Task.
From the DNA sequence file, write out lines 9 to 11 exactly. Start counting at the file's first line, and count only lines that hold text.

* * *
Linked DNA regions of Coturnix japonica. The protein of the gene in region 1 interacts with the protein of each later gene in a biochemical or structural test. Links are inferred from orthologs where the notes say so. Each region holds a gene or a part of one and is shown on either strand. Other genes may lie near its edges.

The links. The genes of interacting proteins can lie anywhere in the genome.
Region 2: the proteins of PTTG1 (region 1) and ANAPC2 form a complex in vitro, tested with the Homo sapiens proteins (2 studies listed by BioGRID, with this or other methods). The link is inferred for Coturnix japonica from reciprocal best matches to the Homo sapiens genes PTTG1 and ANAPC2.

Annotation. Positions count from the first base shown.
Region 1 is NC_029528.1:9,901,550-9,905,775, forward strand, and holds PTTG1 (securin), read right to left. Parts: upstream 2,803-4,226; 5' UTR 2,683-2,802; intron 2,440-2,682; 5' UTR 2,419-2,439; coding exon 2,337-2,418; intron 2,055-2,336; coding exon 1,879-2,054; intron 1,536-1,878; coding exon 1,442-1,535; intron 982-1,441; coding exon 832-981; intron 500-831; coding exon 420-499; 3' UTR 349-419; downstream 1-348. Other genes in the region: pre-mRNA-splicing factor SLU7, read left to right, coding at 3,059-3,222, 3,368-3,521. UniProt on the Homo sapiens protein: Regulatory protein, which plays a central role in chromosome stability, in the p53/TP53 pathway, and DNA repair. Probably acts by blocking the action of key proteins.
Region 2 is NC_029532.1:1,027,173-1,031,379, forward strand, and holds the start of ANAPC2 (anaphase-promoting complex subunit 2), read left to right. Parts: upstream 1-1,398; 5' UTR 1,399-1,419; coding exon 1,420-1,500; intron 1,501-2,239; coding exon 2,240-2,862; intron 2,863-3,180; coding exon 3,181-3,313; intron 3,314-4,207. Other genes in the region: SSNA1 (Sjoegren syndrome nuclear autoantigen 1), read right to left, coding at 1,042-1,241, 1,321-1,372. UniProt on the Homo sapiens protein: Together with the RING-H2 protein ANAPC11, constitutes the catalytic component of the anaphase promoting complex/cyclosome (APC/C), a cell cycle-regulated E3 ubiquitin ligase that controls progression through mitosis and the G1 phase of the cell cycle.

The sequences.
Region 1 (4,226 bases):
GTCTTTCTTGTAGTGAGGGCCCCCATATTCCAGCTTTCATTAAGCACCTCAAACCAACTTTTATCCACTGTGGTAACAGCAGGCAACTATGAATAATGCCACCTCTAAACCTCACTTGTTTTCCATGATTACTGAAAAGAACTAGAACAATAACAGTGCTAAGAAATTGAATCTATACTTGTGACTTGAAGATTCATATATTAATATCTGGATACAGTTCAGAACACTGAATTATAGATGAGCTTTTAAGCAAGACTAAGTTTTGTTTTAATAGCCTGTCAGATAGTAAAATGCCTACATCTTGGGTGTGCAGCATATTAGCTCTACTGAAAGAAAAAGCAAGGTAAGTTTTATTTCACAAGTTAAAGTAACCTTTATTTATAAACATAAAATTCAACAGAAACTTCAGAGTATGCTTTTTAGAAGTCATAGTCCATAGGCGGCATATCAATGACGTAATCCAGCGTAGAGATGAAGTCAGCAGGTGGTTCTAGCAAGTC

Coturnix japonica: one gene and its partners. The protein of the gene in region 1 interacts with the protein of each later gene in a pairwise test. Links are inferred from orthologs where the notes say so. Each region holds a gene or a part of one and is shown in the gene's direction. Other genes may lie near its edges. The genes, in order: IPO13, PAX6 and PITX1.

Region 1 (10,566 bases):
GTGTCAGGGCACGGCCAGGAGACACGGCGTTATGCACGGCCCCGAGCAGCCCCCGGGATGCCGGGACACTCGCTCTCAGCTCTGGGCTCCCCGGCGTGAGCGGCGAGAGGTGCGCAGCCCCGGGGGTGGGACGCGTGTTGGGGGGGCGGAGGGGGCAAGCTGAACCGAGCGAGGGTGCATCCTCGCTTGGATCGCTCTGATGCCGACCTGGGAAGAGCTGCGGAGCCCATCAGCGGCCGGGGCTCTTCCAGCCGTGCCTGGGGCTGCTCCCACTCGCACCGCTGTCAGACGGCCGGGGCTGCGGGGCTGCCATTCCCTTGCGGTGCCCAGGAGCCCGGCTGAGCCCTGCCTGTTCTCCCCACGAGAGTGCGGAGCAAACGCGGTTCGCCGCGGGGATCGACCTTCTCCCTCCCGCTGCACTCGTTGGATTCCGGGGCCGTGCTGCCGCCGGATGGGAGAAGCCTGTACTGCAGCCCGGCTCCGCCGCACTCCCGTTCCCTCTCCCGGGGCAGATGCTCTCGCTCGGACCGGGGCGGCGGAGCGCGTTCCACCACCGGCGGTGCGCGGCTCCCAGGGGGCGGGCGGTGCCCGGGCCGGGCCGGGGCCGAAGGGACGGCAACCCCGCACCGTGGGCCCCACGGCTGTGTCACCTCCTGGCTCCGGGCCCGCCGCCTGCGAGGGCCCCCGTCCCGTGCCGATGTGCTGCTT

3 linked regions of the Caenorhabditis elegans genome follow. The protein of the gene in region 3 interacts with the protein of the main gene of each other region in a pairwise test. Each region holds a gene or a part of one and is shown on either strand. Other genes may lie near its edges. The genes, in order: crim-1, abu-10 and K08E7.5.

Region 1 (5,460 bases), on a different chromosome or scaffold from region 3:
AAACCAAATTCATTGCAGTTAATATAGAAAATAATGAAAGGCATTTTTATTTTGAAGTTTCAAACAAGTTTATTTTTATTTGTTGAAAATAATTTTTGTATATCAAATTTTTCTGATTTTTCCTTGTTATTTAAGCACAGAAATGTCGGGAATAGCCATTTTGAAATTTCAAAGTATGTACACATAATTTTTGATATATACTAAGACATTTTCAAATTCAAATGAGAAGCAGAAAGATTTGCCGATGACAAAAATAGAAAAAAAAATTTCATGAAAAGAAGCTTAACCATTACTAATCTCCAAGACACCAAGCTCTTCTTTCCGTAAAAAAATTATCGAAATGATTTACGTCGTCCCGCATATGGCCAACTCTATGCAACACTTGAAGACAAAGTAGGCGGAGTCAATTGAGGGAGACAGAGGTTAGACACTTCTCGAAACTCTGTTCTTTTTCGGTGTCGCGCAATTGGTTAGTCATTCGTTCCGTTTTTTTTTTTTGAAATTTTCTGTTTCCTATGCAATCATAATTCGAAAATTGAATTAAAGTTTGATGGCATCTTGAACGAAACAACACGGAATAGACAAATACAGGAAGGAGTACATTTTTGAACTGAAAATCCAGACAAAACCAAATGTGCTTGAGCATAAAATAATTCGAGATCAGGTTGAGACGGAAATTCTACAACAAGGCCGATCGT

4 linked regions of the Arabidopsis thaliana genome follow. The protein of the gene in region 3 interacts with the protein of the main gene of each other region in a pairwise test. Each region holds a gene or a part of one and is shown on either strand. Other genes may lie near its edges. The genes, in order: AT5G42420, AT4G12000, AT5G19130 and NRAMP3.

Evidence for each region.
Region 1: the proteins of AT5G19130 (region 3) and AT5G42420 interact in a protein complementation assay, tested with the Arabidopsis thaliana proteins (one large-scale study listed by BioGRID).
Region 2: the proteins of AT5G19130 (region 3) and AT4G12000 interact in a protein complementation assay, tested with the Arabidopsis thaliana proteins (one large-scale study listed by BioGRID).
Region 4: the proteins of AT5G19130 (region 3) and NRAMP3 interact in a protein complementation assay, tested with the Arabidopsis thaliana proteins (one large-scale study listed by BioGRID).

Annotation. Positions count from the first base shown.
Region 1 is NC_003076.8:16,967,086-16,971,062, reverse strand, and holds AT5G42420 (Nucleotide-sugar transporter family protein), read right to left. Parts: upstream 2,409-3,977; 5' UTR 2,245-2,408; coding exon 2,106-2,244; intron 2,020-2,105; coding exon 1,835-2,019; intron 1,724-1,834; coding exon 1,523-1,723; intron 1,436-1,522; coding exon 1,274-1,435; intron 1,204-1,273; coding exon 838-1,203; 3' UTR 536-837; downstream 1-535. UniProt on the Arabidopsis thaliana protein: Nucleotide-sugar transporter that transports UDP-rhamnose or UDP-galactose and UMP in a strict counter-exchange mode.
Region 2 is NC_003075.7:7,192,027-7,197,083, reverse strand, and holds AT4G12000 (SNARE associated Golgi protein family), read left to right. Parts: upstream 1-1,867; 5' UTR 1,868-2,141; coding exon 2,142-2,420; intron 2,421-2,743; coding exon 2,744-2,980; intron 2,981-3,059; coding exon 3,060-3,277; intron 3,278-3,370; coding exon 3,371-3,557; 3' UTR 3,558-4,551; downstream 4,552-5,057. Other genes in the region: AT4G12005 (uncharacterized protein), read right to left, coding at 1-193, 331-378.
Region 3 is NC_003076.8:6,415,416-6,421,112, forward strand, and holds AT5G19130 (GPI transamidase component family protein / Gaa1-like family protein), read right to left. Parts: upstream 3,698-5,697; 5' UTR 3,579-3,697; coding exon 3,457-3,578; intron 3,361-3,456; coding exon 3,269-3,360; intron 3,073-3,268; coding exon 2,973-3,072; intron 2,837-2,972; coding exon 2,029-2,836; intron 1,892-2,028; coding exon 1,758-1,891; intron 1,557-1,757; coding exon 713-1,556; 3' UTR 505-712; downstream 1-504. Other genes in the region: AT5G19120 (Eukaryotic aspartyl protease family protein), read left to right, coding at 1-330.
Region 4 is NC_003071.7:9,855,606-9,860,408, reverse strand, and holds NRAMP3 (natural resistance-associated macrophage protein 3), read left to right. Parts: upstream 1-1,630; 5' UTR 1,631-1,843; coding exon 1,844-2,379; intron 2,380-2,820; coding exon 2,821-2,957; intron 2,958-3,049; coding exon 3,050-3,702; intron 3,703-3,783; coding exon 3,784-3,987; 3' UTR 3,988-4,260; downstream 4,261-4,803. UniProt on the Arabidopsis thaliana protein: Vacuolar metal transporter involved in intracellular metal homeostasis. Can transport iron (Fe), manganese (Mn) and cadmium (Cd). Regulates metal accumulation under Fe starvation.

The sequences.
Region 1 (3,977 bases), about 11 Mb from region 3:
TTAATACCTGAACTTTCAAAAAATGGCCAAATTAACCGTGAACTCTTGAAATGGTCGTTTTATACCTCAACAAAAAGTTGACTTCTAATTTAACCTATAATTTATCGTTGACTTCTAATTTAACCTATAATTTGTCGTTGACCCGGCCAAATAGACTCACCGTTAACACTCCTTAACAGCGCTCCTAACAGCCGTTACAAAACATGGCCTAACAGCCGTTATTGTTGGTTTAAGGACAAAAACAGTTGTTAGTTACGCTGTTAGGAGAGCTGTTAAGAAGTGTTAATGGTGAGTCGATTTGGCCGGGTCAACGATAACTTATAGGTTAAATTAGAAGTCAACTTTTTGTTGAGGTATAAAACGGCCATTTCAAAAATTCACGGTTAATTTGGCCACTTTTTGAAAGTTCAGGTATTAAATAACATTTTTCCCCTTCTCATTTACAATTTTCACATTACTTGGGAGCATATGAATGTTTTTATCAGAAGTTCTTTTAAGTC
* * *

GTCTTTCTTGTAGTGAGGGCCCCCATATTCCAGCTTTCATTAAGCACCTCAAACCAACTTTTATCCACTGTGGTAACAGCAGGCAACTATGAATAATGCCACCTCTAAACCTCACTTGTTTTCCATGATTACTGAAAAGAACTAGAACAATAACAGTGCTAAGAAATTGAATCTATACTTGTGACTTGAAGATTCATATATTAATATCTGGATACAGTTCAGAACACTGAATTATAGATGAGCTTTTAAGCAAGACTAAGTTTTGTTTTAATAGCCTGTCAGATAGTAAAATGCCTACATCTTGGGTGTGCAGCATATTAGCTCTACTGAAAGAAAAAGCAAGGTAAGTTTTATTTCACAAGTTAAAGTAACCTTTATTTATAAACATAAAATTCAACAGAAACTTCAGAGTATGCTTTTTAGAAGTCATAGTCCATAGGCGGCATATCAATGACGTAATCCAGCGTAGAGATGAAGTCAGCAGGTGGTTCTAGCAAGTC

Coturnix japonica: one gene and its partners. The protein of the gene in region 1 interacts with the protein of each later gene in a pairwise test. Links are inferred from orthologs where the notes say so. Each region holds a gene or a part of one and is shown in the gene's direction. Other genes may lie near its edges. The genes, in order: IPO13, PAX6 and PITX1.

Region 1 (10,566 bases):